Famously enjoyed by icons such as Picasso, Hemingway, Wilde, and Van Gogh, aromatic and herbaceous absinthe will transport you back to 20th century Paris.  

History of Absinthe

Originally used as a malaria preventive for French soldiers, absinthe quickly gained popularity throughout France in the late 19th century as an alcoholic drink. It was served in cafes and bars throughout Europe and in parts of the United States and was enjoyed by all social classes. At its peak, absinthe was so widely consumed that 5 PM in France was known as l’heure verte or “the green hour”. 

Absinthe was banned in the United States in 1912 because it was believed to have hallucinogenic properties. The ban was lifted in 2007, and the drink is gaining a second wave of popularity in the 21st century.


Absinthe is aromatic and herbaceous with overtones of anise and fennel. These flavors are punctuated with a sharp bitterness characteristic of high proof alcohol. 

How to Drink Absinthe

To perform La Louche, the traditional absinthe ritual, a slotted spoon with a cube of sugar is placed over a glass of absinthe. Cold water is dripped over it, transforming the absinthe to an opaque milky green. This slow and purposeful ritual dilutes and sweetens the absinthe (which is generally too strong to be consumed straight) while creating a visually appealing spectacle for the drinker to enjoy.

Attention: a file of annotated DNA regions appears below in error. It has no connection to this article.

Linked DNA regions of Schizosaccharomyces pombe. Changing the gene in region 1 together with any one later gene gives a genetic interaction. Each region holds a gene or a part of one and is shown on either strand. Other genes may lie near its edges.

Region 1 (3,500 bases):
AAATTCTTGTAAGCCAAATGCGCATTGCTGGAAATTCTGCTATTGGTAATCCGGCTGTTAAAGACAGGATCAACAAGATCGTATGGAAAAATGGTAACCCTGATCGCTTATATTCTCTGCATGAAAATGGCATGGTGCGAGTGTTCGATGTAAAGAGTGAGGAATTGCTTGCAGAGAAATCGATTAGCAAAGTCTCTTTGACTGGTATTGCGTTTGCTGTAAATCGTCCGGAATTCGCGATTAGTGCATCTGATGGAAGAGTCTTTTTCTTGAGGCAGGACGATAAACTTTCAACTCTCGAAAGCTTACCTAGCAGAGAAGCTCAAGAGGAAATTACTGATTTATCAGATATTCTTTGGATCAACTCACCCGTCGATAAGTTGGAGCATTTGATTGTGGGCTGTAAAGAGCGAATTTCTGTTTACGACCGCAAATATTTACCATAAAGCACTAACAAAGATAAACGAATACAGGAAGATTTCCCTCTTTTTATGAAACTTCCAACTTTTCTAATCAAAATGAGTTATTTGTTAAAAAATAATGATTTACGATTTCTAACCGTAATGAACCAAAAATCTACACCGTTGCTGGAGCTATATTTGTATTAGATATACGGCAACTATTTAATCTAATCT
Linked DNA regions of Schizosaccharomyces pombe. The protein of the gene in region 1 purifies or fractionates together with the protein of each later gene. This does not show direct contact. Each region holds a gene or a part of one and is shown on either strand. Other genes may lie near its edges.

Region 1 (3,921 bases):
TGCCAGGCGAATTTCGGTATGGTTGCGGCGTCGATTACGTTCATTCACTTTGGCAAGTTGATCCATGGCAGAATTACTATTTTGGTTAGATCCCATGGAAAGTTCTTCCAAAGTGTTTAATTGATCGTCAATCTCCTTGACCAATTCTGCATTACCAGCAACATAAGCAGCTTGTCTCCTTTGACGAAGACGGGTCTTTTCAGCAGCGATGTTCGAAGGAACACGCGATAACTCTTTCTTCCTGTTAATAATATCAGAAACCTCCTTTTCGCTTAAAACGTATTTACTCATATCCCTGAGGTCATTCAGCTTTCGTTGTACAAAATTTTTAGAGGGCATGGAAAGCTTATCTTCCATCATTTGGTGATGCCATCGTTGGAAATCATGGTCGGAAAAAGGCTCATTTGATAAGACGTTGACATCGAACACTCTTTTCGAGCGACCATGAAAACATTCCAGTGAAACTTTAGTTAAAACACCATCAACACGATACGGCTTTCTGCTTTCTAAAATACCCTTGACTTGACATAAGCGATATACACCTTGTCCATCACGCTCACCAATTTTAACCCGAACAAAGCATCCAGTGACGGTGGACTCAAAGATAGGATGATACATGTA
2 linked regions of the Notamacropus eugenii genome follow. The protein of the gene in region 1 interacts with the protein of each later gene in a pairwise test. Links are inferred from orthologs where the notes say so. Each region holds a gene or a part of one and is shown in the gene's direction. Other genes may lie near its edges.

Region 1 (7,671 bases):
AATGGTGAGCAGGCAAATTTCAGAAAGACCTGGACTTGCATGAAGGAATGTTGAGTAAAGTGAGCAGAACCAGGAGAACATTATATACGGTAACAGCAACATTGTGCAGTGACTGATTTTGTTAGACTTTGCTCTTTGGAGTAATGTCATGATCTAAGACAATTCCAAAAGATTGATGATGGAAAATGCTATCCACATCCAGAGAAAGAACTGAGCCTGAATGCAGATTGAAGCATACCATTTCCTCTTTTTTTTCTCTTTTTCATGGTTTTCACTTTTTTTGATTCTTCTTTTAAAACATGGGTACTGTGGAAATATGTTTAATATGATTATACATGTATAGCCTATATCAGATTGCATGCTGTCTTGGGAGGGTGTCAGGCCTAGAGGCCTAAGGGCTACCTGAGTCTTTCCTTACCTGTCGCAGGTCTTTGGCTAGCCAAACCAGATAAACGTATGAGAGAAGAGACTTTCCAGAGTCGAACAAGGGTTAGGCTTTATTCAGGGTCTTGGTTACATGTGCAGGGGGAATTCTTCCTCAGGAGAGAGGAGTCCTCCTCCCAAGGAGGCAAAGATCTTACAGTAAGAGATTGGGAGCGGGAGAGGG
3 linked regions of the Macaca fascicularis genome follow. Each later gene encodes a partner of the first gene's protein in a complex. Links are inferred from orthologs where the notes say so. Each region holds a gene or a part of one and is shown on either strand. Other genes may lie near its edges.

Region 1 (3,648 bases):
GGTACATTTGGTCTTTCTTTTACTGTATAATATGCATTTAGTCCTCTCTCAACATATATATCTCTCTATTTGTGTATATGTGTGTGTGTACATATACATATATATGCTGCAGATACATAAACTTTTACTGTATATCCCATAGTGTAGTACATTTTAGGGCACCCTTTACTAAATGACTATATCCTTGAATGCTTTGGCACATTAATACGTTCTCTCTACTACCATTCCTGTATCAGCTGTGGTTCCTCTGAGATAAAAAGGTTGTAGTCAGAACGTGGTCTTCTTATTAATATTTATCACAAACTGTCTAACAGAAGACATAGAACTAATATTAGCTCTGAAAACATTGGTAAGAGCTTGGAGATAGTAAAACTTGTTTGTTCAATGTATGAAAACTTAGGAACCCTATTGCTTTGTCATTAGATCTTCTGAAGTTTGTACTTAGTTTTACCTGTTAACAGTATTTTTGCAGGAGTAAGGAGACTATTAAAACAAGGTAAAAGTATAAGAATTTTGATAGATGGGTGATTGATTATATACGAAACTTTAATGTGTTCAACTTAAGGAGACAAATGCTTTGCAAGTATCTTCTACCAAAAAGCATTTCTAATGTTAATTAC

Image Credit: Flickr user PeterThoeny ( CC BY-NC-SA 2.0 )

Cocktails with Absinthe

Besides the absinthe ritual, you can also enjoy absinthe in cocktails and mixed drinks. Two of the oldest beverage recipes involving absinthe are absinthe frappe, a simple mix of absinthe, ice, and simple syrup, and Sazerac, a classic New Orleans cocktail made from absinthe, rye whiskey, sugar, and bitters.

Cooking with Absinthe

Absinthe can also be incorporated in a variety of savory and sweet dishes. In fact, the original recipe for oysters Rockefeller used absinthe as the alcohol of choice. Elevate meat and seafood dishes, particularly European ones, with a dash of absinthe for added depth and a hint of warming anise. Apply the same concept for dessert by adding a couple of tablespoons of absinthe to your cake batter. Its flavor pairs particularly well with chocolate.

Image Credit: Flickr user OzchinCC BY-SA 2.0 )

Feature Image: Flickr user NH53 ( CC BY 2.0 )

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